Rendering Tallow

As you may have noticed, I let things go around here for awhile. It came down to eating locally or blogging about eating locally, and I picked eating. I may do a catch up post of some challenge meals, since I have the pictures or I may not. We’ll see how it goes.

One of the most exciting things I did this winter was to render my own tallow! It was easy and I made a healthy, delicious, high-heat cooking oil with my own two hands (and a crock pot).

In case you’re wondering, tallow is what you get when you melt down beef, lamb, or bison fat. Some call that fat suet. If you liked the analogies portion of your SATs: beef fat (suet) is to tallow as pig fat is to lard.

Like lard, tallow is a high-heat fat, which means you can deep fry with it. Since I won’t use Crisco or canola oil, I’ve been looking for a good substitute. (Funny/ironic, since tallow and lard were the originals and Crisco and canola are the substitutes!)

Since I didn’t know what I was doing, I went over to CheeseSlave‘s site where there’s there’s a ton of information, including this interesting fact from Sally Fallon Morell:

…the first recorded heart attack in America was in 1921 (Source: Local Forage). Just 10 years after Crisco (hydrogenated cottonseed oil) and 50 years after margarine (clarified vegetable fat) were introduced to the American people.

I wonder—why do government agencies make such a fanfare whenever they come up with a new rule, but barely a whisper when they’re proven wrong and it’s time to retract? (Off the top of my head, I’m thinking about their major faux pas with margarine vs. butter and the assault on eggs with that cholesterol fiasco).

Anyway…here’s the fat, still in its vacuum-sealed packages.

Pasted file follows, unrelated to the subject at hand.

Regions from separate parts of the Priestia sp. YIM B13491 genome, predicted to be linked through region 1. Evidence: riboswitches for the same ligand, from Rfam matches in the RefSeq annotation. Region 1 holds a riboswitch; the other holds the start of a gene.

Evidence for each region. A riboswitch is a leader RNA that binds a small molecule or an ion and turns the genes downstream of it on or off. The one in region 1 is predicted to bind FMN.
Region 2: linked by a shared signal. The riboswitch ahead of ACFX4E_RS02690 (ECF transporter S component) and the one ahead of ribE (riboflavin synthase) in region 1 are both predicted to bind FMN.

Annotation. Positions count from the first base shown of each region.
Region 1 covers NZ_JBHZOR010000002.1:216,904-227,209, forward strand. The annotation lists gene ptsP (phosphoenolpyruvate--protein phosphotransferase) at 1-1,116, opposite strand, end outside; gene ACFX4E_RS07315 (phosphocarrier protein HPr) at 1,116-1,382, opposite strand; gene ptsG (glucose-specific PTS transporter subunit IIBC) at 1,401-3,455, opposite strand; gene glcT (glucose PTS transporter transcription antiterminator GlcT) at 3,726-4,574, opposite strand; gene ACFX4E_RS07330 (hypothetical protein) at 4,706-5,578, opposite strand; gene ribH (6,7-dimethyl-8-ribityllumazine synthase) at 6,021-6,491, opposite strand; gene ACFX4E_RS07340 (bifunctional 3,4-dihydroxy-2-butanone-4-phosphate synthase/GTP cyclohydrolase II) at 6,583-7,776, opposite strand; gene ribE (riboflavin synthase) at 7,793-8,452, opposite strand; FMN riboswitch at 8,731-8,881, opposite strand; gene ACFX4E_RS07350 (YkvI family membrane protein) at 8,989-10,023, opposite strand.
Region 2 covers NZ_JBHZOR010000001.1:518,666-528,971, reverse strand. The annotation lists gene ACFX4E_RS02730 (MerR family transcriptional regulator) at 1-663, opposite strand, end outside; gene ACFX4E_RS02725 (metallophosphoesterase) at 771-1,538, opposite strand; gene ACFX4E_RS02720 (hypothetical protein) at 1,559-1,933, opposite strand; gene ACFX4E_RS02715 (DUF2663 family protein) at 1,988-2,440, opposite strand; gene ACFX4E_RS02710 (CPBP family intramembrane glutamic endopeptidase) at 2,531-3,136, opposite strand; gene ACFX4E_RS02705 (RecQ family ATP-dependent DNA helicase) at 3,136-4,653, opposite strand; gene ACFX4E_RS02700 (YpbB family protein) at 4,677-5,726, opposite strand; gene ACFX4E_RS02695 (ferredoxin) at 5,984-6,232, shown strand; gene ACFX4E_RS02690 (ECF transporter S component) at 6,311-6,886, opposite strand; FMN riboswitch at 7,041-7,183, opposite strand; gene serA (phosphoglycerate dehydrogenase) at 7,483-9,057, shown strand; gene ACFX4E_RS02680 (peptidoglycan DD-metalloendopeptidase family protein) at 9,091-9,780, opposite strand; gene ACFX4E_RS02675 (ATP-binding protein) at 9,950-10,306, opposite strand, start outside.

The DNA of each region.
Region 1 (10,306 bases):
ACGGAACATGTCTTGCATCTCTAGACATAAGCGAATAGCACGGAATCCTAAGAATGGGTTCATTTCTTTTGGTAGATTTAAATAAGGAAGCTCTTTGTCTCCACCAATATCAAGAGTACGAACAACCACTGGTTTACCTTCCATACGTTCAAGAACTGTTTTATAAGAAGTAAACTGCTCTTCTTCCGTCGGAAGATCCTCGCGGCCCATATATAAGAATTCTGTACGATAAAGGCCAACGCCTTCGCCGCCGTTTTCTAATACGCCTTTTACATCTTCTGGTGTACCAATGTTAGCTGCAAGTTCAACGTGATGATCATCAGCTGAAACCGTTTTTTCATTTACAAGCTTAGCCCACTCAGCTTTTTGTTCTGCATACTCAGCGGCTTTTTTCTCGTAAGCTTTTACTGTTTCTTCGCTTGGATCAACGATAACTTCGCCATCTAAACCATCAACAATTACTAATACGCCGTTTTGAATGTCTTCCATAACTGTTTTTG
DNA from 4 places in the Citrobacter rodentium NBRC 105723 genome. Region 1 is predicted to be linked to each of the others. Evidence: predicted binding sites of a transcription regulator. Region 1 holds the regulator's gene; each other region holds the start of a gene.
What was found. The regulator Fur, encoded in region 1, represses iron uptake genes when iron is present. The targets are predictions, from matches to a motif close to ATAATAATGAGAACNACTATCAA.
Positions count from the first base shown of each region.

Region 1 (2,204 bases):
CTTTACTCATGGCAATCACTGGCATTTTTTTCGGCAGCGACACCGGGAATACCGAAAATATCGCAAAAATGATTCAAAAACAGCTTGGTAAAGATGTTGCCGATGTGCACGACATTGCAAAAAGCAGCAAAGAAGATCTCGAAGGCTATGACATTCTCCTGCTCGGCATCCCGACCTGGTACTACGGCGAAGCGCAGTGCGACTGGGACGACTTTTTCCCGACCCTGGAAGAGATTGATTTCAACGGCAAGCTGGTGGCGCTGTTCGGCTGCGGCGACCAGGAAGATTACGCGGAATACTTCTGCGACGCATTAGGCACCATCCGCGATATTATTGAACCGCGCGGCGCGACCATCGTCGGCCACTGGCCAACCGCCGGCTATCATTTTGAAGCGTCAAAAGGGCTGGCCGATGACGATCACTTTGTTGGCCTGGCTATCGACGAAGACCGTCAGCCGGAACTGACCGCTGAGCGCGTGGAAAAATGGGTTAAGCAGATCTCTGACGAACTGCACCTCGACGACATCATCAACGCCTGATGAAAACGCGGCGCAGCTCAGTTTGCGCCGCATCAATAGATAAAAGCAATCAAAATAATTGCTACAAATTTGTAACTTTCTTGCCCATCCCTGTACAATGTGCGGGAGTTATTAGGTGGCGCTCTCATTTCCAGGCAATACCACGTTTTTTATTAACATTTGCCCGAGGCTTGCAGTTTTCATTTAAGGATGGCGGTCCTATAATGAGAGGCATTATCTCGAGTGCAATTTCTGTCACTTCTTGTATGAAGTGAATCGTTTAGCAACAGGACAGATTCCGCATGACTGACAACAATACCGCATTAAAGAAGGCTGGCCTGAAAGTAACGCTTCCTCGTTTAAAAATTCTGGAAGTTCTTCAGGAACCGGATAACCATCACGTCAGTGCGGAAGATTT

CheeseSlave said to grind it but I don’t have a grinder so I just cut it up into smaller pieces.

CheeseSlave gives instructions for a stove top method, an oven method, and a crock pot method.

I opted for the crock pot method. I had 3-1/2 lbs of fat and put that on low for 13 hours.

After that, I strained it through a mesh sieve, then a coffee filter.

I stored it in mason jars.

I read elsewhere that it will keep for about a month, three or more in the refrigerator—but I don’t know the actual time. As of now, it’s kept 3-1/2 months on my counter top.

I fried potatoes for french fries, sweet potatoes as chips, and celeriac as an experiment. All were fabulously delicious.

Celeriac Fries, sorced from Riverbank Farm via New Morning
French Fries, sourced from Maple Bank Farm
Sweet Potato Fries, sourced from Sport Hill Farm

Take special care in disposing of used fat. When dried, it has the consistency of crayons. I’ve been warned not to pour it down the drain, even with very hot water. I let the grease harden and scrape it into the garbage.

Next time, I’m going to try the oven method and way more than 3-1/2 pounds of fat!

Leave a Reply

Your email address will not be published. Required fields are marked *